.Michigan Malcontents

Big life changes fuel Protomartyr’s sixth album, Formal Growth in the Desert.

For frontman Joe Casey of Detroit’s Protomartyr, one of the most exhilarating rock bands today, the years between the band’s last release, 2020’s Ultimate Success Today, and the recently released Formal Growth in the Desert saw seismic shifts in his life. 

Within those three years, he weathered the death of his mother, celebrated love by becoming married, and moved out of his longtime home after a series of break-ins. 

Speaking to Good Times the day before the acclaimed post-punk band embarks on an American tour—which features Kelley Deal of the Breeders joining the band on keyboards, backing vocals, and guitar—Casey admits that transformations don’t come easy for him. “I’m a person that doesn’t like change,” he says. “I see change as a symbol of time moving forward. When I was a kid, I didn’t quit Boy Scouts. Our troop disbanded. I stayed in Little League Baseball far longer than you are supposed to stay in Little League Baseball.”

A few moments later, Casey comes to a conclusion. “Having the amount of different things happen to me over the last year, I decided to embrace change more,” he says. 

What has stayed the same for Protomartyr on the new album is that Casey still speak-sings fascinating lyrics over music conjured up from the band that can range from atmospheric noise to pummeling riffs.

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 One new wrinkle in Protomartyr’s sound on Formal Growth in the Desert is a slight western twang on opener “Make Way” and later song “Polacrilex Kid.” 

“Greg [Ahee] always has a general musical idea that he wants to explore because he is a guitar player that secretly hates the guitar,” Casey says. “So, he is always trying to think of different ways to introduce different sounds so it is just not all guitar.”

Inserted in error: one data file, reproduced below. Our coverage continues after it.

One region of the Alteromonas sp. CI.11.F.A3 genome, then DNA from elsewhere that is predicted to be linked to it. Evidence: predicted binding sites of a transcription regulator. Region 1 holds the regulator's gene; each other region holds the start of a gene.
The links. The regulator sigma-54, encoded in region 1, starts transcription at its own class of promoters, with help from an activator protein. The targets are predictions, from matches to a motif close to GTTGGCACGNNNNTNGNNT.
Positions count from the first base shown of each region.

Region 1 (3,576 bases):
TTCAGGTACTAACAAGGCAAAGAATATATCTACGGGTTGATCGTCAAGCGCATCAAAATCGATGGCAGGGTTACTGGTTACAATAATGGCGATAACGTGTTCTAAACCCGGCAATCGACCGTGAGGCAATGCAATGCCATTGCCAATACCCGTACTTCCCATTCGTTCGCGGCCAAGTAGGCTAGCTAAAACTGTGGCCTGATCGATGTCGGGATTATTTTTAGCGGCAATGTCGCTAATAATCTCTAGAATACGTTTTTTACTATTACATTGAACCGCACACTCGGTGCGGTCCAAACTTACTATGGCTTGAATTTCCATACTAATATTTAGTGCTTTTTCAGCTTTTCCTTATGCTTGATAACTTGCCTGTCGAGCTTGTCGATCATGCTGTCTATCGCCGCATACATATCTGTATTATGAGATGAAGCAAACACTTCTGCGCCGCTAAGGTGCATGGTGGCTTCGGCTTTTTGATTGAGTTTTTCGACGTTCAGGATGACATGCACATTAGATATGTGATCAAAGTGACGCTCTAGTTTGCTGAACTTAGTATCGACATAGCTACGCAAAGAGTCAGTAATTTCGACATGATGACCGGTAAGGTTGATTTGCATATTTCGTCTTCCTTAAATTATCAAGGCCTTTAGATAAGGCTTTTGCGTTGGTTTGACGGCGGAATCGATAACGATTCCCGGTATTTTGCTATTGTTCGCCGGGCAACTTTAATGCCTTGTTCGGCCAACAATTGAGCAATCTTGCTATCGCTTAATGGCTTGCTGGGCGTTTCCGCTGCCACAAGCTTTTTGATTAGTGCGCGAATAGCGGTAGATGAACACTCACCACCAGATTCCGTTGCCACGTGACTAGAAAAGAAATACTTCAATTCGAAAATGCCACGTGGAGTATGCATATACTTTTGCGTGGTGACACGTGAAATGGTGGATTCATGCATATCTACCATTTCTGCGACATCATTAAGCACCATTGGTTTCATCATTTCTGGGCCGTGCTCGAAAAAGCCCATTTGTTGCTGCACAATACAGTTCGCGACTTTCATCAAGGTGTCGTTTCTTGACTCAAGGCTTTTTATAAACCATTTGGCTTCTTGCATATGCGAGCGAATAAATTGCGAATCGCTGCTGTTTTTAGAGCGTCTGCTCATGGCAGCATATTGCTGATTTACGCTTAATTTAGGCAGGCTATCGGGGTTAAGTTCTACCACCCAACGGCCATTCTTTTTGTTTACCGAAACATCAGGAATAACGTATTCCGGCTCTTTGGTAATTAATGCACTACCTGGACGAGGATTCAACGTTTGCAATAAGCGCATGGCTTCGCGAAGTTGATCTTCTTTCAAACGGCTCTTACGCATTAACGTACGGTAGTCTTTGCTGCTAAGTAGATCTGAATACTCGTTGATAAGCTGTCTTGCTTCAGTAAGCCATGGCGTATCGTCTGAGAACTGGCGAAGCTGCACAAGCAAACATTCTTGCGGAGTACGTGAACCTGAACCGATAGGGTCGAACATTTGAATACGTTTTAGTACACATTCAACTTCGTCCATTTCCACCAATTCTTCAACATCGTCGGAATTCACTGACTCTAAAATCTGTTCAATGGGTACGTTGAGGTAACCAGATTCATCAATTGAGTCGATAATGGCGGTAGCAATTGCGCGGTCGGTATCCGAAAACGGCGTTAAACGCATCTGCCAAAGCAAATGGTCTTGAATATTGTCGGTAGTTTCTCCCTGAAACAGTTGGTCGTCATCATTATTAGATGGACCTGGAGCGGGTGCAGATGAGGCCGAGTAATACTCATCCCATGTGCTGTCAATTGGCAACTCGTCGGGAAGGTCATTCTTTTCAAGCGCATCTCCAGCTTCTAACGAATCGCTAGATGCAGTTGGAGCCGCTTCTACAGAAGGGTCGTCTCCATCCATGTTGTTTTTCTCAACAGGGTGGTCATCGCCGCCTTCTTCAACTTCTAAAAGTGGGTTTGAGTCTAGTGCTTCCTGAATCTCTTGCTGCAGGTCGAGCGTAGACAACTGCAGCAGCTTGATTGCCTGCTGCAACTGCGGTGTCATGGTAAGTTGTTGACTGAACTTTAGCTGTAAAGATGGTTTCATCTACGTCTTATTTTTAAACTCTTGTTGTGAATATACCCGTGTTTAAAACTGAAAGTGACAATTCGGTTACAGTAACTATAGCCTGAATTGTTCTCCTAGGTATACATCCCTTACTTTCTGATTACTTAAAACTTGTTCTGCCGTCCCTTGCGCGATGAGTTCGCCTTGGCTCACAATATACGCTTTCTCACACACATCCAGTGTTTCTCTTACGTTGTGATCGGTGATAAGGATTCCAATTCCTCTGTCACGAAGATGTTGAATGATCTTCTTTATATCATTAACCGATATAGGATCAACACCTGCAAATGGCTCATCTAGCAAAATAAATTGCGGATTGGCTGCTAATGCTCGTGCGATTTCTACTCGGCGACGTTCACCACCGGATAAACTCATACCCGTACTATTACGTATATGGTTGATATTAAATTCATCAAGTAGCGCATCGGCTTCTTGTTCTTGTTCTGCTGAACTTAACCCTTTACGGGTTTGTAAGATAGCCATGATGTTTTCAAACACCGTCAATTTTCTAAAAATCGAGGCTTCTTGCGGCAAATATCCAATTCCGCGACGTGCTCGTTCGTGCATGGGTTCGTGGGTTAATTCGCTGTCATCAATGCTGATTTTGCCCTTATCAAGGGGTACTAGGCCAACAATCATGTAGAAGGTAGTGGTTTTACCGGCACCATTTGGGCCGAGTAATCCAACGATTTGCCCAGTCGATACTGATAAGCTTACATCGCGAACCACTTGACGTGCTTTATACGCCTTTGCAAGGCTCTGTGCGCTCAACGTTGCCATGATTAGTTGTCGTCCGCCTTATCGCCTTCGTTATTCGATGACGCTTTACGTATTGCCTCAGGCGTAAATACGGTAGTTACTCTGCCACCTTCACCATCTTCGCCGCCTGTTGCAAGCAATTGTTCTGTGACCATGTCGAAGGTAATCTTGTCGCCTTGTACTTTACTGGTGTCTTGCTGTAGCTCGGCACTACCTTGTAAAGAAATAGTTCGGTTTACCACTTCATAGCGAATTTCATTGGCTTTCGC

Before recording the most recent album, Ahee was in Chicago, where he wrote some scores for some short films. “He was listening to a lot of Ennio Morricone, a lot of western soundtracks, so he locked into wanting pedal steel,” Casey says. 

Always an intriguing lyricist, Casey takes aim at life’s biggest concerns on the album—death, love, grief—though he notes that the music always comes first. “When I listen to the music—I hear it in its raw form—and that sparks certain emotional responses or reminds me of something,” he says. “I think, ‘OK I can do a chorus here.’”

One of the heaviest songs on the album is “Graft Vs. Host.” About the passing of Casey’s mother, he sings “She’d want me to try and find happiness in a cloudless sky.” 

“These people that we love, they don’t want you to forever wear the funeral shawl and be down and full of sadness over their loss,” Casey says. “They want you to be happy.”

Less personal but no less successful, “Fulfillment Center” is a two-minute tale of two characters—or “two conceits” as Casey puts it—that drive around the country hoping to locate a shipping warehouse where their wildest dreams can come true. It’s clearly a swipe against Amazon’s stranglehold on American culture. “The big metaphor in that song is that we have these mega-rich people that don’t pay any taxes and control our politics and control the way that we live,” Casey says. “They offer us the idea that you can get anything that you want from Amazon—and that’s kind of amazing—but you are basically feeding the beast. So, you are actually trapped in their dream.”

Not all songs deal with such weighty matters. Coming on like Protomartyr’s take on Radiohead’s “Idioteque,” “Fun in Hi Skool” is essentially a diss track where Casey bellows over a skittering drumbeat. Records release party that happened at a Detroit Tigers game.

The biggest surprise on the album is the stately closer, “Rain Garden.”  Casey sings about newfound love. It ends with a couple of words never uttered before on a Protomartyr album: kiss me. “I feel like I had to write about my life and obviously one of the ways I got out of this deep sadness was love and getting married,” Casey says. “But I want to be careful with it because if that becomes too big a focus on albums then I’m just worried that someday they’ll be like, ‘well here comes Joe’s divorce record.’”

Protomartyr and Immortal Nightbody perform Sunday, July 2nd, 830pm. $22/advance, $25/day of the show. Moe’s Alley, 1535 Commercial Way, Santa Cruz.




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